Carry the reports with you to your doctor and check if there are any other procedures to be done.
What should you expect during a mammogram?
A proper procedure is followed to take an X-ray. These are:
- You will be made to stand in front of an x-ray machine.
- Further, a technician will place your breast on the fixed plate. Another moving plate will firmly press and flatten your breast from above.
- The plates will keep your breast in position, facilitating an x-ray.
- While taking an x-ray, you will be asked to hold your breath and stand still.
- The image captured in black and white form is displayed on the screen alongside for examining any signs of cancer.
- The steps mentioned above are repeated for the other breast and the side view of both breasts.
- A radiologist does a detailed study and looks for any unusual symptoms or signs of cancer or other breast-related problems.
- No two women will get the same mammogram reports because of the difference in their breasts.
Expectations after the test
You will be asked to wait for a while until the team checks for image quality. If they find any unclear picture, they may repeat the procedure for a clear one. The procedure takes around thirty minutes to finish.
How does it feel to have a mammogram?
Any body tissue pressed for long may cause pain and discomfort, although the pain will eventually subside after some time. While having a mammogram, a woman may feel uncomfortable. For a few, it is painful. The test takes around 30 minutes to complete. How you feel while having the mammography depends on your breast size and your technologist's skills. The discomfort also depends on how much the breast needs to be pressed. It may become more sensitive when you are menstruating.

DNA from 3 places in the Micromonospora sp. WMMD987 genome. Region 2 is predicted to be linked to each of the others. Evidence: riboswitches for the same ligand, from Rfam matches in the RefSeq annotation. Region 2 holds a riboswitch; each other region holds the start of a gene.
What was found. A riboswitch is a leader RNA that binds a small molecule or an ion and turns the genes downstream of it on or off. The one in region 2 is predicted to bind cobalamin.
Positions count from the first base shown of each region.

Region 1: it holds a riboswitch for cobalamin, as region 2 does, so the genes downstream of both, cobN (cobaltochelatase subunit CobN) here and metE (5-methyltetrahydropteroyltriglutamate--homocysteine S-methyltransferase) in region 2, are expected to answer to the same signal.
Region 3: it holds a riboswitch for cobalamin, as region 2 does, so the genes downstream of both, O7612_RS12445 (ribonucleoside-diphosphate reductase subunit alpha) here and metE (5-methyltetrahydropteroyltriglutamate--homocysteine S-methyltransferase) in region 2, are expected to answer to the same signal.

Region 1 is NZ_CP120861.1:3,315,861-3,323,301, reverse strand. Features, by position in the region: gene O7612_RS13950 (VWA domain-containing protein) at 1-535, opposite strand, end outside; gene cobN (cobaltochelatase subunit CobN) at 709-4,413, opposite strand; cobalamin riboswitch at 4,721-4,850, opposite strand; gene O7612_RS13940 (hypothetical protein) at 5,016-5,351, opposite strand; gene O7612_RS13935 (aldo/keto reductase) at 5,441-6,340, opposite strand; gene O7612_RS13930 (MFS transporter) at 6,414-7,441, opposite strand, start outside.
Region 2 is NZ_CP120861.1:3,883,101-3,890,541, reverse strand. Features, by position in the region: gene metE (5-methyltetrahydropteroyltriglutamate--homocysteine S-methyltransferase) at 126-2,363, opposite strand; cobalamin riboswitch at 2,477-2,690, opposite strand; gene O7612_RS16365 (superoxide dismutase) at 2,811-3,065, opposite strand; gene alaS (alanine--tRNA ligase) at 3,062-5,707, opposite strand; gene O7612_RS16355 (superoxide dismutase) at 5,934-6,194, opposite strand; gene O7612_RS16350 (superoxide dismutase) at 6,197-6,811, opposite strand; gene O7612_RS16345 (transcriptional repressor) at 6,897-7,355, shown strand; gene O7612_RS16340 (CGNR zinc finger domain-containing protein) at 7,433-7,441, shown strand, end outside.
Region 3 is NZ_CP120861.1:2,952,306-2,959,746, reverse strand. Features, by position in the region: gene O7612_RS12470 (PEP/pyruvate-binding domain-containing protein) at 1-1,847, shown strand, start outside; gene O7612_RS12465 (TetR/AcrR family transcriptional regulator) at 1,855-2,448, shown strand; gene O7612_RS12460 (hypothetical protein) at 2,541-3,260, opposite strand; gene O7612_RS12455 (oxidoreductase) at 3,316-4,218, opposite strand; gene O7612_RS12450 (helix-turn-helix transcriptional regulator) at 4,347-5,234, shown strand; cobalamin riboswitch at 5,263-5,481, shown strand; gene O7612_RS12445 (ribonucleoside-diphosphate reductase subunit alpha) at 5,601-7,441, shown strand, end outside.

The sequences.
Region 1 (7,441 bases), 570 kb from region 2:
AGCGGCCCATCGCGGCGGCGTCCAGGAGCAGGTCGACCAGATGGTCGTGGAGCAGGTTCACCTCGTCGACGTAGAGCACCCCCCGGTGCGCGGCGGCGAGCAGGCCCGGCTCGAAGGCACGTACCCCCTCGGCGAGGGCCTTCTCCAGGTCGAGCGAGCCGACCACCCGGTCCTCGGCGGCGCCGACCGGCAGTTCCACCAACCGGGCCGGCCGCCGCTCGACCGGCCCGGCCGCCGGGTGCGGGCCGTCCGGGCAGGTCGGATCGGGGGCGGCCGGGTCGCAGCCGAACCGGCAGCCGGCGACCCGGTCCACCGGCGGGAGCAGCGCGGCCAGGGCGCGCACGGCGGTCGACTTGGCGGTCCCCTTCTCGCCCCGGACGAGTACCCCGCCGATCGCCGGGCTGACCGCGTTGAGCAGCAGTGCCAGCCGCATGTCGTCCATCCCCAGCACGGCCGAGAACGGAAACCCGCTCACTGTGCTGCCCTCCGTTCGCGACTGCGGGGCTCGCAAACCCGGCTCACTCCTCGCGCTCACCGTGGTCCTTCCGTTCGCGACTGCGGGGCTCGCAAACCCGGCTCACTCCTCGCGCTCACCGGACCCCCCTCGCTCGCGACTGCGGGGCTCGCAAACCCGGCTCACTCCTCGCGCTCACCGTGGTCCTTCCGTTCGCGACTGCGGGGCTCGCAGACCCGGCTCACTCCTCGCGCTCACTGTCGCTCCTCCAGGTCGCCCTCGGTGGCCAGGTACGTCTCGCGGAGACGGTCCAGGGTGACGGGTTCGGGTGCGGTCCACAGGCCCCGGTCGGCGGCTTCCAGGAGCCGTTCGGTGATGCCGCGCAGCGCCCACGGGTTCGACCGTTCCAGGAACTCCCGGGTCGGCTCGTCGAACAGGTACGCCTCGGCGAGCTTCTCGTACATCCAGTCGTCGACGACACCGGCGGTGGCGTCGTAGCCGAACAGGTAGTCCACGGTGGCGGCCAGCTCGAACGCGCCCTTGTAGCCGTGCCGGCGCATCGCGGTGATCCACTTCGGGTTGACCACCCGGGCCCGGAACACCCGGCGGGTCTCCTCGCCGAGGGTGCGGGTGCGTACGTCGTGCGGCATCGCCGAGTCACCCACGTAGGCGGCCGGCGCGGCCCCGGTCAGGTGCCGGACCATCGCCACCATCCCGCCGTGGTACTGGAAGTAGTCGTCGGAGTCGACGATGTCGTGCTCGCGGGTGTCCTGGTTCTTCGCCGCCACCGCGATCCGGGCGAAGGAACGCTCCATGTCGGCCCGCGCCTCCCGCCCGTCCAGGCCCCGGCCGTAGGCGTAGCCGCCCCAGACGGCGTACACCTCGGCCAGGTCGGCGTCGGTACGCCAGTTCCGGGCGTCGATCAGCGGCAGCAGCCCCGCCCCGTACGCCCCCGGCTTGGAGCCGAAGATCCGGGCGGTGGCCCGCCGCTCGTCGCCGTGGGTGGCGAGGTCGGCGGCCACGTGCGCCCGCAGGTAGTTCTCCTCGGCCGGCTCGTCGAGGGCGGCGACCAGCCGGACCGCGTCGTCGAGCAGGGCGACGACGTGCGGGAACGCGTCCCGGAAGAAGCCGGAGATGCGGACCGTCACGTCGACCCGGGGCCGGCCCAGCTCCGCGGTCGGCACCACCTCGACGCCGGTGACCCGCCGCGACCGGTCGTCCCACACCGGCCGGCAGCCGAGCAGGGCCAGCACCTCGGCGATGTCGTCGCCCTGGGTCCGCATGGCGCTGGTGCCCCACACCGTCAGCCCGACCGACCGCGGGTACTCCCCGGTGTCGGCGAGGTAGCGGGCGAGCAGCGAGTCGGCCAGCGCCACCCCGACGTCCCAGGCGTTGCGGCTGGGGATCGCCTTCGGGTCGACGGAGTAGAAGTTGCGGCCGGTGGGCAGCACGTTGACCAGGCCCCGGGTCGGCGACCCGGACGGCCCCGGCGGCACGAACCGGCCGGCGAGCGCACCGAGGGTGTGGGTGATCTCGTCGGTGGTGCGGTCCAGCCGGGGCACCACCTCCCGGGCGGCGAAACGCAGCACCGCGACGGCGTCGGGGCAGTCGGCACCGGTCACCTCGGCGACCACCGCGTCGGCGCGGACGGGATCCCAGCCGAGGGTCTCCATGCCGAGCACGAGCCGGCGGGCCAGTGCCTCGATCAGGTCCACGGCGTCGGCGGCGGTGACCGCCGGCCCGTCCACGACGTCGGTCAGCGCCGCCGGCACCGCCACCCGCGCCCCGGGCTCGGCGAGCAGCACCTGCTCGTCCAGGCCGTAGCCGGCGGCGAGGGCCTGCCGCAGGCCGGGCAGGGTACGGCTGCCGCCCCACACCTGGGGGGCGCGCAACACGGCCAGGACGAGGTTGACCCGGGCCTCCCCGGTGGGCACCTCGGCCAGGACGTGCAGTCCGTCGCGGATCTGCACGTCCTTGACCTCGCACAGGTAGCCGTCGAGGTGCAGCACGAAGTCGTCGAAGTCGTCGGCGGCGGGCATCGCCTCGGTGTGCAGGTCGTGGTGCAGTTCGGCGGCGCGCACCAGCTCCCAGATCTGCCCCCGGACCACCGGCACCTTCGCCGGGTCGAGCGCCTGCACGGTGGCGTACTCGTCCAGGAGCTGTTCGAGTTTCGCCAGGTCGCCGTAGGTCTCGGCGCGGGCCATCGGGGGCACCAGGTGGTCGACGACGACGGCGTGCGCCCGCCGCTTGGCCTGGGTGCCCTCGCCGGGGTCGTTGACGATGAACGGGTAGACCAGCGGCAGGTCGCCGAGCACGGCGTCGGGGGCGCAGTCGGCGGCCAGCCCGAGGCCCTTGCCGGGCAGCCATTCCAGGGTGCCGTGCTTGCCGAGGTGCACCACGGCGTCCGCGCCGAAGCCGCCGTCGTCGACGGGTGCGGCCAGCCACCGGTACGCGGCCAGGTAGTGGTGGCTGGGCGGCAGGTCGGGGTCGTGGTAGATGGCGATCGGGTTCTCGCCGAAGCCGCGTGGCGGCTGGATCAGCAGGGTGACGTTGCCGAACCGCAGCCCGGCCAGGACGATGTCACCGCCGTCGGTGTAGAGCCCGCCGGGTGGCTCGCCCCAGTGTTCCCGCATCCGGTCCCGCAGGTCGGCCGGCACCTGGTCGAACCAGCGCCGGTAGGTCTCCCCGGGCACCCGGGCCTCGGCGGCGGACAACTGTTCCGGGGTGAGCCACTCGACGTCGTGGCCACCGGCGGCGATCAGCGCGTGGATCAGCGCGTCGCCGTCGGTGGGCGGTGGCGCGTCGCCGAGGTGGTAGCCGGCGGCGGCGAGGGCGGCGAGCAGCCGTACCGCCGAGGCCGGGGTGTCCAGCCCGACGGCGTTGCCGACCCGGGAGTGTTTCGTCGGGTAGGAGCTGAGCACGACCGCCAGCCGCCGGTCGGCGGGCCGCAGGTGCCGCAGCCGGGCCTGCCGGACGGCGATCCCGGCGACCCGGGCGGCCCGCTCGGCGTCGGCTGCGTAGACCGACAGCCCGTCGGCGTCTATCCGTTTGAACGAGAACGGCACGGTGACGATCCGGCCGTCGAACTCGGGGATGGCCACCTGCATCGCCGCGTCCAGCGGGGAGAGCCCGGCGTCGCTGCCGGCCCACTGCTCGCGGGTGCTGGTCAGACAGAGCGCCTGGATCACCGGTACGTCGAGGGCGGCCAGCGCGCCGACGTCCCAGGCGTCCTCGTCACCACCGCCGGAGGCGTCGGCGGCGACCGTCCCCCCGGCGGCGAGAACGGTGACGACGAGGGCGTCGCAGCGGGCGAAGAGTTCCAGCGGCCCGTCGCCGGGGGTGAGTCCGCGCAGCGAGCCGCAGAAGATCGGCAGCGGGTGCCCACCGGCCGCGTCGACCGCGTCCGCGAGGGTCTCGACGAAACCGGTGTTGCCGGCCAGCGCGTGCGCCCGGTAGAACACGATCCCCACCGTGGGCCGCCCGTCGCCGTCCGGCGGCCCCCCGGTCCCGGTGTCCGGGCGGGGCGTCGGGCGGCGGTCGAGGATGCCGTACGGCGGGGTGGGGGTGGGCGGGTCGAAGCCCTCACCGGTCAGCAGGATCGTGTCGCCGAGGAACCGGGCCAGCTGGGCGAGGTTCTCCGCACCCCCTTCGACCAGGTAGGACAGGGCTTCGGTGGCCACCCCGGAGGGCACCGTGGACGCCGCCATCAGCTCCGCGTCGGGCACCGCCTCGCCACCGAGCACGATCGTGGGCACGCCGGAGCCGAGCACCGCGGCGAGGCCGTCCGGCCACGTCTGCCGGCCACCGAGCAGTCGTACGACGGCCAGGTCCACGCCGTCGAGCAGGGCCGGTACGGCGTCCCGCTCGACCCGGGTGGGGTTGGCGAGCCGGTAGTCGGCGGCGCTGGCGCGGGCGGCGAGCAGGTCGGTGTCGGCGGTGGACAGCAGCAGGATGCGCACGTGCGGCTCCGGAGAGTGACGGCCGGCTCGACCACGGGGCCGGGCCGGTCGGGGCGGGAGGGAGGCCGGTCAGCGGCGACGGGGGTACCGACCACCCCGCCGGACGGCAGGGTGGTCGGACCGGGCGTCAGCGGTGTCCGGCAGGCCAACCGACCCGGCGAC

Mammogram reports are usually ready in a few weeks; of course, it depends on your medical facility. The radiologist prepares the reports after examining every minute detail of the breasts, and finally, the results are reported to you and the concerned doctor. Mammograms are studied well when you provide your previous reports to the radiologist. They may do a comparative study and report the same to the doctor.
If the report is normal, the next mammogram must be done only when prescribed by the doctor. If anything unusual or suspicious is noticed, you may be advised to take further tests and biopsies. Not all abnormalities are cancerous.
What are the risks involved in a mammogram?
There are a few risks associated with mammograms which include:
- A very low dose of radiation exposure is experienced during the mammography. For most people, however, the benefits of mammogram outweigh the amount of risk involved due to radiation..
- Taking a mammogram test may lead to additional procedures and biopsies if anything unusual is noticed in the test.
- Some cancers detected by physical examination may not be seen on screening and diagnostic mammograms.
- Sometimes cancer detected in mammography cannot be cured completely because some cancer cells multiply rapidly and spread easily to surrounding body parts.
Doctors have been using breast X-rays for 30 years now, and in the last fifteen years, mammograms have gone through a lot of technological advancement. The tools and equipment used in mammography and the high-definition image quality are helping doctors to do a detailed study with more accurate results and findings. The radiation dose given for this test is kept very low. Hence, the risk involved is negligible. Get in touch with Anderson Diagnostics & Labs, the best diagnostic centre in Chennai to know all the details regarding mammograms. Book an appointment now!